The word Aahaa is an expression of wonder or happiness in Tamil.
“We named our company Aahaa Stores because we wanted to create ‘wow’ moments,” says Rajaraman Sundaresan, Chief Executive Officer and co-founder, Aahaa Stores, a B2B procurement platform for indirect purchases.
What is an indirect purchase? Rajaraman defines it as any expense that does not figure in the operational cost such as stationery and uniforms. Most companies spend about 3-6 per cent of their total revenue on indirect purchases.
According to Asokan Sattanathan, Chairman and Founder, banking and financial sector spend on non-production expenditure is about 11-15 per cent of gross income.
Aahaa Stores was formed in 2013 to address the gap in this segment, which accounts for about ₹20,000 crore in India. “We are proposing to reduce the non-production expense by 20 per cent,” says Asokan.
How? Asokan says, ““Aahaa is like Amazon for B2B businesses.”
Aahaa Stores aggregates different vendors and purchases happen across the branches of a company under a single e-commerce platform.
How it works
Explains Shri Harish Kannan, Chief Operating Officer and co-founder: for instance a bank has 1,000 branches across India and all of them buy locally. If each branch prepares a separate invoice for each category of item purchased, say six invoices per branch per month, you have 6,000 invoices per month for the bank. “Imagine the cost of transaction and human capital for a full year,” he adds.
Instead, what a client can do is place an order from an assortment of 10,000 products available on the platform, which will go through the approval process mandated by the company. Once it is in place, the products are delivered to respective branches via Aahaa Stores’ delivery network.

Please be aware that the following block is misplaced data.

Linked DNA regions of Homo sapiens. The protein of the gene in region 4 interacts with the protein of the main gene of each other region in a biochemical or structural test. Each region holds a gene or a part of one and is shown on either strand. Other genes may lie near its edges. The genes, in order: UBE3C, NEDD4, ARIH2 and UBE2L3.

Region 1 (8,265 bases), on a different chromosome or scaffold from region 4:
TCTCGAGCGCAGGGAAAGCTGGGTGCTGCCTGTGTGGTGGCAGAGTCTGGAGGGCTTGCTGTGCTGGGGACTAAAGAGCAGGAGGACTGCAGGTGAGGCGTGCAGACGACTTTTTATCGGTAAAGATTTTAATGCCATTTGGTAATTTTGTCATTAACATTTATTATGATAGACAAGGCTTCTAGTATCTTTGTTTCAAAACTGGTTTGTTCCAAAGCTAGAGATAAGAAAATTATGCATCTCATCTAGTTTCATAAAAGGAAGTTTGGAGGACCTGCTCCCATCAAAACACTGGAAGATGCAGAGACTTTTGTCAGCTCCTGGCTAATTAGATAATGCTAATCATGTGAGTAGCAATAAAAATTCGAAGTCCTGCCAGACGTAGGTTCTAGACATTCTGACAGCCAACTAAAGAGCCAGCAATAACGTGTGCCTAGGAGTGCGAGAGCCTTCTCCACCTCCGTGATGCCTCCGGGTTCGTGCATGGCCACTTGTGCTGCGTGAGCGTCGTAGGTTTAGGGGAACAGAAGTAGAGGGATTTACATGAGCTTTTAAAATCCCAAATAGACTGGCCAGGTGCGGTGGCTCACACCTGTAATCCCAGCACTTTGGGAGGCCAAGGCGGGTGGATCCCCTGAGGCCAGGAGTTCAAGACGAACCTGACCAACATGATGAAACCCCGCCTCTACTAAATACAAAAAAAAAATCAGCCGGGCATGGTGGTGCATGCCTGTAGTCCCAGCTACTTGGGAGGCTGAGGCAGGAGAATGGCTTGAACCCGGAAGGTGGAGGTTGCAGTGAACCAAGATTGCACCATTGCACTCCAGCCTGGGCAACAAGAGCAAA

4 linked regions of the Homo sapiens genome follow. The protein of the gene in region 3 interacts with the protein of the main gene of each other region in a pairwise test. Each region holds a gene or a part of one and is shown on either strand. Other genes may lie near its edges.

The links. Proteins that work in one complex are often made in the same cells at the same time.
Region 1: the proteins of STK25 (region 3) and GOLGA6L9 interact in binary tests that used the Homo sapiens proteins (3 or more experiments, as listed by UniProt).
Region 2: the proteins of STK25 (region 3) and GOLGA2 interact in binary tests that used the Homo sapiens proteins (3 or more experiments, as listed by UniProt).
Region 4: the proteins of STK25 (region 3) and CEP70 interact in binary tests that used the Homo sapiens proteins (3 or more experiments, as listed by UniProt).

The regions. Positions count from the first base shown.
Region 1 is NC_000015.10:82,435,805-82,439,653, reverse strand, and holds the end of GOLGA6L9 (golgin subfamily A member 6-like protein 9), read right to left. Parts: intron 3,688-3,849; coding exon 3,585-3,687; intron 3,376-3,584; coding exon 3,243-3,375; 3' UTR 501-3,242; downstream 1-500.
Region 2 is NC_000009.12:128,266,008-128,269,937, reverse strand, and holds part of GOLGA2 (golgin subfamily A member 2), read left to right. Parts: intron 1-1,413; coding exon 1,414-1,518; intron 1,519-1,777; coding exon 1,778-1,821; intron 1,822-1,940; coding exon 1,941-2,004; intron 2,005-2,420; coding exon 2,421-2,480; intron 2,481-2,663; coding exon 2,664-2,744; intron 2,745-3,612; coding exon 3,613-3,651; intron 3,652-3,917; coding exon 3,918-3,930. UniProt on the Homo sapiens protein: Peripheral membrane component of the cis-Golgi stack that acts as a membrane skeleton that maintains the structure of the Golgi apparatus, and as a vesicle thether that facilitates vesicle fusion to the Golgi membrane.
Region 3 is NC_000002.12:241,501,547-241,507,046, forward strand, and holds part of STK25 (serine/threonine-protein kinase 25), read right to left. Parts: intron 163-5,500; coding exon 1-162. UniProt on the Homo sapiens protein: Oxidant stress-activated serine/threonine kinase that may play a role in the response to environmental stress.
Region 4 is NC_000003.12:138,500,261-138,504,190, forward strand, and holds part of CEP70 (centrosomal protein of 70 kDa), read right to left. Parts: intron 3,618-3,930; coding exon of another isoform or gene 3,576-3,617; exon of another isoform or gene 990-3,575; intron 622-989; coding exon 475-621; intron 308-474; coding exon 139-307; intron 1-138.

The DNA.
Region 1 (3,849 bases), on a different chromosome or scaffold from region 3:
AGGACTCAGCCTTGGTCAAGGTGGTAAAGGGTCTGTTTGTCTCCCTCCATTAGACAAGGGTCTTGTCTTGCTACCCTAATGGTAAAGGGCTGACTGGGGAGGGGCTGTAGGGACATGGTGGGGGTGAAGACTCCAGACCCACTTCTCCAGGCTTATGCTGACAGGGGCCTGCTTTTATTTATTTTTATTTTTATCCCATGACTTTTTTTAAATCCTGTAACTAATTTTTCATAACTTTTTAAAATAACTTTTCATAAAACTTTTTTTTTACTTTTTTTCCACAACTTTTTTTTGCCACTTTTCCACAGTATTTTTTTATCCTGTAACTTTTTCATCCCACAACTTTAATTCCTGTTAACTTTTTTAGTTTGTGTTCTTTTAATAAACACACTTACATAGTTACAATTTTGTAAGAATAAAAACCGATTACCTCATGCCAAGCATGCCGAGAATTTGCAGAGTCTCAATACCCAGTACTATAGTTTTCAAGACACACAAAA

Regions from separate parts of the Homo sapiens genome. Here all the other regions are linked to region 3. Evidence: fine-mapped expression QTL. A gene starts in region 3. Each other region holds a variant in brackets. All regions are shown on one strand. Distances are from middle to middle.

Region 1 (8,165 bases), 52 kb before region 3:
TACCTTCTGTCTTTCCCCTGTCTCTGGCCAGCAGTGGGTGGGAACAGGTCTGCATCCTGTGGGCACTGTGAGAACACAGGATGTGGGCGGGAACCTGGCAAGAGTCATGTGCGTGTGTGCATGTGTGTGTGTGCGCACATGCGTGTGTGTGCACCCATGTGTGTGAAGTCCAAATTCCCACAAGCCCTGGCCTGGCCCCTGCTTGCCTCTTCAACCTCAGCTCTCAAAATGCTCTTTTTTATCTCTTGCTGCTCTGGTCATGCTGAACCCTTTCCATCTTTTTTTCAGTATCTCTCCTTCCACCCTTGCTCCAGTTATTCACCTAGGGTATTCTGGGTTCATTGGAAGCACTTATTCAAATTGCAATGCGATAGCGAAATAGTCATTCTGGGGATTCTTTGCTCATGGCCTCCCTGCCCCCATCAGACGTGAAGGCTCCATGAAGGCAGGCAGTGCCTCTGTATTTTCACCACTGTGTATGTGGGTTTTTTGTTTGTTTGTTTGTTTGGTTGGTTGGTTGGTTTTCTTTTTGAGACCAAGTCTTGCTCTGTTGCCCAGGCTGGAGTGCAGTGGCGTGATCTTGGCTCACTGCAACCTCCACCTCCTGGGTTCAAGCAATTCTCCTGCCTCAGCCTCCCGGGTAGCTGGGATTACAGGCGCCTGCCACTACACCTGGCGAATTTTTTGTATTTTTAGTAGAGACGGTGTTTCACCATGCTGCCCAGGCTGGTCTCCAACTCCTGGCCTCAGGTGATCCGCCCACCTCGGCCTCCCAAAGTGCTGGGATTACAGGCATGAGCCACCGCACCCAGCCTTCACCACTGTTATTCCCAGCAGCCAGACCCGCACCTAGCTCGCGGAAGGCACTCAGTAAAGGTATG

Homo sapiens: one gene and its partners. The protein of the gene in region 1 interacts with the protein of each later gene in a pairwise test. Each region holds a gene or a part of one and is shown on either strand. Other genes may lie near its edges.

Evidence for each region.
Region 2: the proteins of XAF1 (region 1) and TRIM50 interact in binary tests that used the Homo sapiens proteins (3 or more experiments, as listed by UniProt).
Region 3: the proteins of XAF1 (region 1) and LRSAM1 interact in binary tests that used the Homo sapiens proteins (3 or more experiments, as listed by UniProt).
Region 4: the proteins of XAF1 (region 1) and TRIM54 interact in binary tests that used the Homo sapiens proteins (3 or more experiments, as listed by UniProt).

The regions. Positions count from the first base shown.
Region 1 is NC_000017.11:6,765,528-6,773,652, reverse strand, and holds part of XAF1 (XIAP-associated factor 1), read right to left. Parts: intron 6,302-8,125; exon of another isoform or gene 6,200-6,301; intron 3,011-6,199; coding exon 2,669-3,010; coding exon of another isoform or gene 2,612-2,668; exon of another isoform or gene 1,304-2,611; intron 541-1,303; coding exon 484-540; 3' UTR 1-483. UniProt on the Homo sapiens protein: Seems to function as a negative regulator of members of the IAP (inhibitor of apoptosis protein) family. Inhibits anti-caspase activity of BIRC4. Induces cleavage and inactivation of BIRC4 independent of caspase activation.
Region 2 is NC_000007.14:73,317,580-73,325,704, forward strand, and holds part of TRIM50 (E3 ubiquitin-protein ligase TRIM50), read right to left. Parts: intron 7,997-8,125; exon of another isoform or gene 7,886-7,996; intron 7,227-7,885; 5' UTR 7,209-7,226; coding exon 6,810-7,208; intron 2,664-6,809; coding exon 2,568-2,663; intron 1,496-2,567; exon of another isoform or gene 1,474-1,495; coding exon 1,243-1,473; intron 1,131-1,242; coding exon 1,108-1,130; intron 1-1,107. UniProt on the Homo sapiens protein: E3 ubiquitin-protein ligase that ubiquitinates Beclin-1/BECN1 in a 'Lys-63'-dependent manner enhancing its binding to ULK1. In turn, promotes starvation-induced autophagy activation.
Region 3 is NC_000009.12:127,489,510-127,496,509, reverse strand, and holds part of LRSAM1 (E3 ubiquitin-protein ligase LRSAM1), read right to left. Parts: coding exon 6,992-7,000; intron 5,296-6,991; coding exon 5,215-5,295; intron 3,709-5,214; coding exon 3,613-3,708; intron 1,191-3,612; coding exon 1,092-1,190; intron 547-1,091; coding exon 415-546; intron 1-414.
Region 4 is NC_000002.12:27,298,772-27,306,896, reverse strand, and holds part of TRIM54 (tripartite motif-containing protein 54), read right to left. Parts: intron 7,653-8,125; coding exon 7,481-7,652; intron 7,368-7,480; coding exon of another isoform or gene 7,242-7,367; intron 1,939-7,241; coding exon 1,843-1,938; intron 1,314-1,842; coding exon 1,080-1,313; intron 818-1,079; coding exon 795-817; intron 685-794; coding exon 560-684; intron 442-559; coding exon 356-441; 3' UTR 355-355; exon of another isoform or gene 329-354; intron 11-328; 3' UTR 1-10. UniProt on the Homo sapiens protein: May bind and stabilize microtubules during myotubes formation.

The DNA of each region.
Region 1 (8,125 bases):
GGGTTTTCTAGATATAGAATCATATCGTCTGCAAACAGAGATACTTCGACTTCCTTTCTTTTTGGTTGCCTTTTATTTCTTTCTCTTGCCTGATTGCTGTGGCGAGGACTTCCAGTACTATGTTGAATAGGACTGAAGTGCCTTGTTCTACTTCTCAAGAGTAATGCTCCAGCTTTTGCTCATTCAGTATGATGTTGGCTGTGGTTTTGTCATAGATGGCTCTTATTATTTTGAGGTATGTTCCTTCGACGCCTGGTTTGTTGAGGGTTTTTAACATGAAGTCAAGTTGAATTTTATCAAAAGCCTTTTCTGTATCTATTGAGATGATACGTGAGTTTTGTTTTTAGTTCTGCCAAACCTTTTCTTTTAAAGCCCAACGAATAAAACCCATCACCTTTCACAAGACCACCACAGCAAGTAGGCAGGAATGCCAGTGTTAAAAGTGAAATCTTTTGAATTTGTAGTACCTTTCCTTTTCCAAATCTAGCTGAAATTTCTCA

Harish says the company has seven warehouses across India from where it delivers the orders to 2,000 locations. It has its own delivery channel and partners with courier and last-mile service providers for delivery. “This is how we bring down the cost on transaction and human capital.”
Aahaa has 120 clients with turnover in the range of ₹6,000 crore to ₹1.10 lakh crore, for whom, Harish says, the savings are significant.
But bulk of the savings comes from analytics platform, says Rajaraman. The platform uses machine learning and data analytics, which is used to identify consumption pattern in different branches, analyse and make decisions. “In the context of GST, it makes sense since all our vendors are GST-compliant and hence companies can claim input credit,” he adds.
Since the requirements for each client are different, the company uses three business models. First model is Full-Time Servicing, where it looks after the entire supply chain from procurement to managing their services, for which the company gets a margin from products sold. The margin varies for each product.
In the Managed Services model, where the company covers only part of the supply and logistics and manages overall services, the margin is fixed for all products. Asokan says there is a provision to avail of only the platform as well, for which the company will charge a licence fee.
Aahaa does about ₹3 crore transactions per month. Last fiscal the company registered a turnover of ₹65 crore. “We expect to close March 2018 with ₹100 crore,” says Asokan. “We are close to breaking even on a monthly basis,” he adds. Harish says the company plans to expand to more categories such as healthcare, aviation, education and retail.
With expansion on the cards, the company is looking for more funding. “How much we need depends on our revenue growth,” says Asokan. If the company manages a turn over of ₹500 crore in the next couple of years, it would need ₹70-80 crore investment. “This will increase based on revenue to cover the volume growth,” he adds. Majority of the funding will be used in technology, talent, warehousing and brand building.
(The article first appeared in The Hindu BusinessLine.)